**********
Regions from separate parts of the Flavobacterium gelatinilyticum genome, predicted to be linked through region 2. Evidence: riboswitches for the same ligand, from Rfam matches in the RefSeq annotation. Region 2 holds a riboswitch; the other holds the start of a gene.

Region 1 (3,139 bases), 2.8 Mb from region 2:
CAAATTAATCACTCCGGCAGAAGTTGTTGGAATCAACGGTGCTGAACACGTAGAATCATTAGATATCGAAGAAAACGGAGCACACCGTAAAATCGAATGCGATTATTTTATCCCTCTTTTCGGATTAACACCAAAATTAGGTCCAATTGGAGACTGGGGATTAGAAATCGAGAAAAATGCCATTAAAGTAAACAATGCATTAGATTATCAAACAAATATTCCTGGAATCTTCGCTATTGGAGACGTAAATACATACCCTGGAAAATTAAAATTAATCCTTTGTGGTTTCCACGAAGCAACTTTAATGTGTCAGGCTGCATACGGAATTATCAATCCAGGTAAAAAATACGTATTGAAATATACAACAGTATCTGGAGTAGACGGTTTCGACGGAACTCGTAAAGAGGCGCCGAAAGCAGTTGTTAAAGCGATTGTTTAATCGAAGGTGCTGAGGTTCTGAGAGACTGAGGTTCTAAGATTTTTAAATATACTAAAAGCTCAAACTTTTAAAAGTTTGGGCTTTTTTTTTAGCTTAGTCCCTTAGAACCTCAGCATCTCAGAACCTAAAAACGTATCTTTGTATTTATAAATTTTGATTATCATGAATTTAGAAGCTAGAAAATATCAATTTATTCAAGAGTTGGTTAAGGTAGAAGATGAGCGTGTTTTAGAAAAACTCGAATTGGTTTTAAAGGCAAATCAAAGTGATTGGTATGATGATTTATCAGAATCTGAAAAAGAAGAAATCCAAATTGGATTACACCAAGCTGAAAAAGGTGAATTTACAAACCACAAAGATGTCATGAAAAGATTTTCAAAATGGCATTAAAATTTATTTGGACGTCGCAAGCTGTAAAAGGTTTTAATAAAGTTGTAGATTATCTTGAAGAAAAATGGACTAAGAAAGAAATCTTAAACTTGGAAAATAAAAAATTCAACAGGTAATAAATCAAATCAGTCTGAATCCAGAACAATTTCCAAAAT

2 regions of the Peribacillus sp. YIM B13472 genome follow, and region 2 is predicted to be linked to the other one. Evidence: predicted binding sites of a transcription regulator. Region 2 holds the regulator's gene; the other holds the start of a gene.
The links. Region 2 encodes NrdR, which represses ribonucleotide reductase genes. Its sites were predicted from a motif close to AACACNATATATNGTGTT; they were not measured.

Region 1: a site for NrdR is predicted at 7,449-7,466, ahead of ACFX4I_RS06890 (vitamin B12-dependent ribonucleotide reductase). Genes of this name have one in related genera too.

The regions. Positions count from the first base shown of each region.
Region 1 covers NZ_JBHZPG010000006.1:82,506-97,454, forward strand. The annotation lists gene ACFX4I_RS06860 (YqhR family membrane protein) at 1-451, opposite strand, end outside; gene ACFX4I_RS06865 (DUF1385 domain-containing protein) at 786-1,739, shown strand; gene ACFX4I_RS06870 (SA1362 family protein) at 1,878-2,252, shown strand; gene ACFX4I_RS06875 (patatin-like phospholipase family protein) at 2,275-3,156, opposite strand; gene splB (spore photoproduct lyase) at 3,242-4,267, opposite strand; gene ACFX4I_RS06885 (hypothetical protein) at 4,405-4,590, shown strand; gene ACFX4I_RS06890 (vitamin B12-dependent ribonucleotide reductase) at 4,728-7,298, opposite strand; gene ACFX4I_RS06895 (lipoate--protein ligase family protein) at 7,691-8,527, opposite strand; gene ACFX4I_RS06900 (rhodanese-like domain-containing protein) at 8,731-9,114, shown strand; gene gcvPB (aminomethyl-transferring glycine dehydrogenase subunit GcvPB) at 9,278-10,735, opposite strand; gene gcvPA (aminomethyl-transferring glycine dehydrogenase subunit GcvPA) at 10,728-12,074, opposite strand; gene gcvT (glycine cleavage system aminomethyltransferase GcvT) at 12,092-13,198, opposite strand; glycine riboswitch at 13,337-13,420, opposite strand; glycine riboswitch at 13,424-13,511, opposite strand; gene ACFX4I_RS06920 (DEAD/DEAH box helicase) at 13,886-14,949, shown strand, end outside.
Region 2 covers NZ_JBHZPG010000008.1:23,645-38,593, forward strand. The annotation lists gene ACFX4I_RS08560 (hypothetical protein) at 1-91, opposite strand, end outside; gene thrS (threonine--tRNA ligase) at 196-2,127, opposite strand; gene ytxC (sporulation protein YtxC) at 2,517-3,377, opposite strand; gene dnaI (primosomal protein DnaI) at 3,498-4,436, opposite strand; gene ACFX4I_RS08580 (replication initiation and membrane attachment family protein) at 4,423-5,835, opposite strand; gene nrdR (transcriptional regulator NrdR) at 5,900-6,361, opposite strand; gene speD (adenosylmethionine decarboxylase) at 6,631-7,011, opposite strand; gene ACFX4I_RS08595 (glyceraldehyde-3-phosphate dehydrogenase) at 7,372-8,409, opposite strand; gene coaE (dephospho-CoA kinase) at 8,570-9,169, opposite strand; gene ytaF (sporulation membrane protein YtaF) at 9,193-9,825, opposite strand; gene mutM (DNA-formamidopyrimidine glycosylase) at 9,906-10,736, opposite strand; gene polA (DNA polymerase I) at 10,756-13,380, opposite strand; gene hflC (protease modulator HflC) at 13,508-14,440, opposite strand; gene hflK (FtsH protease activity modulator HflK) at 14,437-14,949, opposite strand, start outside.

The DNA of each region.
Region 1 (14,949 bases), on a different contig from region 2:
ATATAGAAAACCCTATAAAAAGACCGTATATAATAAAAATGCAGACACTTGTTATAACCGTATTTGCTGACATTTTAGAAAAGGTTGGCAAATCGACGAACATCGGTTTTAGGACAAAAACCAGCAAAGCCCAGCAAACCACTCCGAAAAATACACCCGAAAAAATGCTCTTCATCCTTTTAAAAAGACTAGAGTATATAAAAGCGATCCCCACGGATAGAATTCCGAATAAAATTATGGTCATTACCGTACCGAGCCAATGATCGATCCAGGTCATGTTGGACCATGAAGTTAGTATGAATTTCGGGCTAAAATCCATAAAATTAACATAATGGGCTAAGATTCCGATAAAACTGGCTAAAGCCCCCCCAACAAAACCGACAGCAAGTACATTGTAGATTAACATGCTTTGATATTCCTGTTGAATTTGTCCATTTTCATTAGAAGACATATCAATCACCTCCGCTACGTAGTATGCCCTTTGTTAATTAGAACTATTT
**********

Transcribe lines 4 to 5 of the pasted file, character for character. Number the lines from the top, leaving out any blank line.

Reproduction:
2 regions of the Peribacillus sp. YIM B13472 genome follow, and region 2 is predicted to be linked to the other one. Evidence: predicted binding sites of a transcription regulator. Region 2 holds the regulator's gene; the other holds the start of a gene.
The links. Region 2 encodes NrdR, which represses ribonucleotide reductase genes. Its sites were predicted from a motif close to AACACNATATATNGTGTT; they were not measured.